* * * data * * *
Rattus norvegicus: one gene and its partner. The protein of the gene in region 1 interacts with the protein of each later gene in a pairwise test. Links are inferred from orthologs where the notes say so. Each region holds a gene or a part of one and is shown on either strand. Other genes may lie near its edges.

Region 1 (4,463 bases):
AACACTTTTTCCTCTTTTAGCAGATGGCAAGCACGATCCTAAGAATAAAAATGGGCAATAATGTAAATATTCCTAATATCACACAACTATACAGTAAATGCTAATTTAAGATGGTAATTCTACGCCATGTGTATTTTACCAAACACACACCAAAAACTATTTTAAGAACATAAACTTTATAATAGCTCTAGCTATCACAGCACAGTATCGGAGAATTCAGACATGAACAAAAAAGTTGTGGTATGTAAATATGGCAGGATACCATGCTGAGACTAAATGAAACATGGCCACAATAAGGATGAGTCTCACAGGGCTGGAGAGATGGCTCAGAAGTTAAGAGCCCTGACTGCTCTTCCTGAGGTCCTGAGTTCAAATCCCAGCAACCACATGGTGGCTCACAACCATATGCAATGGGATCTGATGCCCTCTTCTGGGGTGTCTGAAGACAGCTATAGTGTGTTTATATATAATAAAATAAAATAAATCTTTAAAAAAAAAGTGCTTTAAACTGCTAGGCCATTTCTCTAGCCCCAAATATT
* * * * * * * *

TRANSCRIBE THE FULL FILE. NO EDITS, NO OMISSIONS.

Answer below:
Rattus norvegicus: one gene and its partner. The protein of the gene in region 1 interacts with the protein of each later gene in a pairwise test. Links are inferred from orthologs where the notes say so. Each region holds a gene or a part of one and is shown on either strand. Other genes may lie near its edges.

Region 1 (4,463 bases):
AACACTTTTTCCTCTTTTAGCAGATGGCAAGCACGATCCTAAGAATAAAAATGGGCAATAATGTAAATATTCCTAATATCACACAACTATACAGTAAATGCTAATTTAAGATGGTAATTCTACGCCATGTGTATTTTACCAAACACACACCAAAAACTATTTTAAGAACATAAACTTTATAATAGCTCTAGCTATCACAGCACAGTATCGGAGAATTCAGACATGAACAAAAAAGTTGTGGTATGTAAATATGGCAGGATACCATGCTGAGACTAAATGAAACATGGCCACAATAAGGATGAGTCTCACAGGGCTGGAGAGATGGCTCAGAAGTTAAGAGCCCTGACTGCTCTTCCTGAGGTCCTGAGTTCAAATCCCAGCAACCACATGGTGGCTCACAACCATATGCAATGGGATCTGATGCCCTCTTCTGGGGTGTCTGAAGACAGCTATAGTGTGTTTATATATAATAAAATAAAATAAATCTTTAAAAAAAAAGTGCTTTAAACTGCTAGGCCATTTCTCTAGCCCCAAATATT